United Nations: The US-led war against jihadists in Syria will fail unless world powers get serious about a peace plan to end the nearly four-year war against President Bashar al-Assad, the Syrian opposition's UN envoy said today.
"We welcome the coalition but we need to have a comprehensive strategy to address the underlying cause: Assad and Assad's brutality," said Najib Ghadbian, the Syrian National Coalition's representative to the United Nations.
"The war on ISIL will not succeed until the Security Council takes a comprehensive action," said Ghadbian, referring to the Islamic State group which now holds large parts of Syria and Iraq.
The call for a renewed effort for a peace plan came ahead of a UN Security Council meeting yesterday during which envoy Staffan de Mistura is to report on his efforts since his appointment seven months ago.
De Mistura is seeking to win Assad's backing for a plan to "freeze" fighting in the northern city of Aleppo, which is divided into regime and rebel-held areas.
The freeze would allow for deliveries of humanitarian aid and lay the groundwork for peace talks, but there has been little concrete progress on the proposal first raised in October.
"If this is not working, we should not waste time," Ghadbian told journalists.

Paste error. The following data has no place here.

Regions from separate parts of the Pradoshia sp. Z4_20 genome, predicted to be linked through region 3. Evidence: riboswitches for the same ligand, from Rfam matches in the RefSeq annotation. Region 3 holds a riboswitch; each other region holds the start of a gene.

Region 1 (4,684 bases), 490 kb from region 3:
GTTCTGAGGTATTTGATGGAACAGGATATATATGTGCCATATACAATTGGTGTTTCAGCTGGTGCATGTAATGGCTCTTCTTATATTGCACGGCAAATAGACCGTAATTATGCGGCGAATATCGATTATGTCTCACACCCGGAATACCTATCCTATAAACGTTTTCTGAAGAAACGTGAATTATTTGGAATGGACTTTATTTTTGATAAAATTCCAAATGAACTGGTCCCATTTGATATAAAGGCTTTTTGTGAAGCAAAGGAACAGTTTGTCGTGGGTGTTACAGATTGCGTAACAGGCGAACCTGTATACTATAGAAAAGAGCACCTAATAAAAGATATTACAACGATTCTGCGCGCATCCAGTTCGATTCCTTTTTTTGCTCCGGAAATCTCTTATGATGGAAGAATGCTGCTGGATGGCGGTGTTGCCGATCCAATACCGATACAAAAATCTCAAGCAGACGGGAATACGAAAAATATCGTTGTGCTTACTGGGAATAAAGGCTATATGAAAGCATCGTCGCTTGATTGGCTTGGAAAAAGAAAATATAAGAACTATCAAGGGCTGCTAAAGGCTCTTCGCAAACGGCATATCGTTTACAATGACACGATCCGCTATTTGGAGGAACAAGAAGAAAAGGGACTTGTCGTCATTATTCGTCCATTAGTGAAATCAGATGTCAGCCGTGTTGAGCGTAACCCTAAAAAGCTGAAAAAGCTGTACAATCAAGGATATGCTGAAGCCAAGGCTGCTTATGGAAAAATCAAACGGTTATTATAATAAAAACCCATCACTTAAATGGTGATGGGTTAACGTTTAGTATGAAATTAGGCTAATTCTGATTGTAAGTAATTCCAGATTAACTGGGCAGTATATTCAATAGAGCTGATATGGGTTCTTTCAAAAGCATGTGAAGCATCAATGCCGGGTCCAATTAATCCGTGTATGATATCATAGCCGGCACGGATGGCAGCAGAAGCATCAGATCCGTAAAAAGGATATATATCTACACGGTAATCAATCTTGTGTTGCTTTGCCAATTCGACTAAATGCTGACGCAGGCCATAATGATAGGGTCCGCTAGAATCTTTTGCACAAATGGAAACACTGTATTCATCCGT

De Mistura should present his findings at the Security Council and "clearly say who is responsible" for the failed diplomatic effort, he added.
Next Month, Syria will begin its fifth year of war that has brought about one of the world's worst humanitarian crises.
At least 210,000 people have been killed and close to 12 million Syrians have been displaced including 3.8 million who have fled to neighboring countries.
Syria's opposition and the regime agreed in 2012 to the Geneva communique, which calls for a political transition to end the violence, but there has been disagreement on Assad's role in the transition.
De Mistura today said "President Assad is part of the solution" in what was seen as acknowledgement of his role in shaping the country's future.
Assad has long maintained that he should be a partner in the coalition fighting IS militants and sought to portray the US-led fight against the extremists as vindication of his own military campaign.
Ghadbian admitted that Assad had shown staying power, but was becoming increasingly reliant on Iran and Hezbollah to supply him with fighters, and on Russia to buffer him from international pressure.
"His forces are shrinking and there is more dependance on foreign elements," he said.
The opposition envoy points to Iran and Russia and key players in the search for a political solution, because of their influence over Damascus. \